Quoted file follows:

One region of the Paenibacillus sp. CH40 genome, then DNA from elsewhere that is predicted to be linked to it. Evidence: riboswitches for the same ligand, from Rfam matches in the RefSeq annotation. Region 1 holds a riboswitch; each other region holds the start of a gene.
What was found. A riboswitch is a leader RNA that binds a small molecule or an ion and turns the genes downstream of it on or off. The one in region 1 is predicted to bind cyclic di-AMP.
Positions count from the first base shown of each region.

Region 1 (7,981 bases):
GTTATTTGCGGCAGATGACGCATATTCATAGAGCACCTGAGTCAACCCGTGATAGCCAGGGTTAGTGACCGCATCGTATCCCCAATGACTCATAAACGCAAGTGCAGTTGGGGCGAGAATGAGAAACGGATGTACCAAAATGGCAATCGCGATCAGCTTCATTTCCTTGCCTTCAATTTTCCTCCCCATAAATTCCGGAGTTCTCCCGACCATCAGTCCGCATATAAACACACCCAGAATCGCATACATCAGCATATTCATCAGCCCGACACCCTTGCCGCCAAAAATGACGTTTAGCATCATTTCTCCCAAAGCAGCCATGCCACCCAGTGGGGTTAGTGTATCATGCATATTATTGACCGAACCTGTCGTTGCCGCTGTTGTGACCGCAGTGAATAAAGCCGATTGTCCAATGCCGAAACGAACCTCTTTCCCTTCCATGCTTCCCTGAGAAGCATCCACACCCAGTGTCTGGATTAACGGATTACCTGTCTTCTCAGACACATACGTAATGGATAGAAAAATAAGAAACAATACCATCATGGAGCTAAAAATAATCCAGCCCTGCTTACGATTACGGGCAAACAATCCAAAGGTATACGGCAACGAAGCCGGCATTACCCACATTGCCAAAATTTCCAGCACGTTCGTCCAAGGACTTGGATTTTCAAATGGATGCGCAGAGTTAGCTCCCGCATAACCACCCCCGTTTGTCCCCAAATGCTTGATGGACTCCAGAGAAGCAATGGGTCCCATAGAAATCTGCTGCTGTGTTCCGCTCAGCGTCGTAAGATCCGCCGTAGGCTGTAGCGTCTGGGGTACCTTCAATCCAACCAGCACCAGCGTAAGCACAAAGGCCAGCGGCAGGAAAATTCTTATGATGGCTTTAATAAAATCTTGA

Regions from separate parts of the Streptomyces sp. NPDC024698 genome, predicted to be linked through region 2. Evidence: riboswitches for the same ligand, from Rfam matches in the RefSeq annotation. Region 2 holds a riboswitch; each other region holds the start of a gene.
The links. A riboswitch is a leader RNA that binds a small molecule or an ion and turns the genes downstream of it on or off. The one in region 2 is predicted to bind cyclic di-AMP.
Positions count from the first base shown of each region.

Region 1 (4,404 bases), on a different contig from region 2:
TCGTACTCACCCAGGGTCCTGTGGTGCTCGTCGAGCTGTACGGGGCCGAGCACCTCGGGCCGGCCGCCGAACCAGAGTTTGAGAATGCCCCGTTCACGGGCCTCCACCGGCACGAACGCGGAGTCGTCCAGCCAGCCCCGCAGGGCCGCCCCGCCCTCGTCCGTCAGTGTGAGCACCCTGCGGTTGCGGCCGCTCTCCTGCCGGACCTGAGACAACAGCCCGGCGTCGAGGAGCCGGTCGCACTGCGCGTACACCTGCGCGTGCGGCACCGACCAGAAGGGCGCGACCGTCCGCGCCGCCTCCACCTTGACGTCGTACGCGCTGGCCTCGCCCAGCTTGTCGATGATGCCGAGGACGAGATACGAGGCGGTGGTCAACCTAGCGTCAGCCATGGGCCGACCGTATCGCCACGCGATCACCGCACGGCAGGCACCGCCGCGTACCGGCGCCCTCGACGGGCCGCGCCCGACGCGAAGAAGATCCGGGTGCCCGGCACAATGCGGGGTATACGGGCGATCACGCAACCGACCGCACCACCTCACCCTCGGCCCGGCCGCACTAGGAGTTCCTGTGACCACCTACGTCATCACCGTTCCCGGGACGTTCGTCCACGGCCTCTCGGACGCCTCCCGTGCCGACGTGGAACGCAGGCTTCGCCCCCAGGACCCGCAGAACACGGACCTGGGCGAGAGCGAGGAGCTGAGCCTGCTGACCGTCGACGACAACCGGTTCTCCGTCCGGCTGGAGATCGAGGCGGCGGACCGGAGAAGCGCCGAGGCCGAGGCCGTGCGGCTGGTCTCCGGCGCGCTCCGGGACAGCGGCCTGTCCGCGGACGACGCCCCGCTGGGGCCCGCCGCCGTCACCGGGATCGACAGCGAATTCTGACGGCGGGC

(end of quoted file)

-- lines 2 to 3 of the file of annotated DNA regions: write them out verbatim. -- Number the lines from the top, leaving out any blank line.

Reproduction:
What was found. A riboswitch is a leader RNA that binds a small molecule or an ion and turns the genes downstream of it on or off. The one in region 1 is predicted to bind cyclic di-AMP.
Positions count from the first base shown of each region.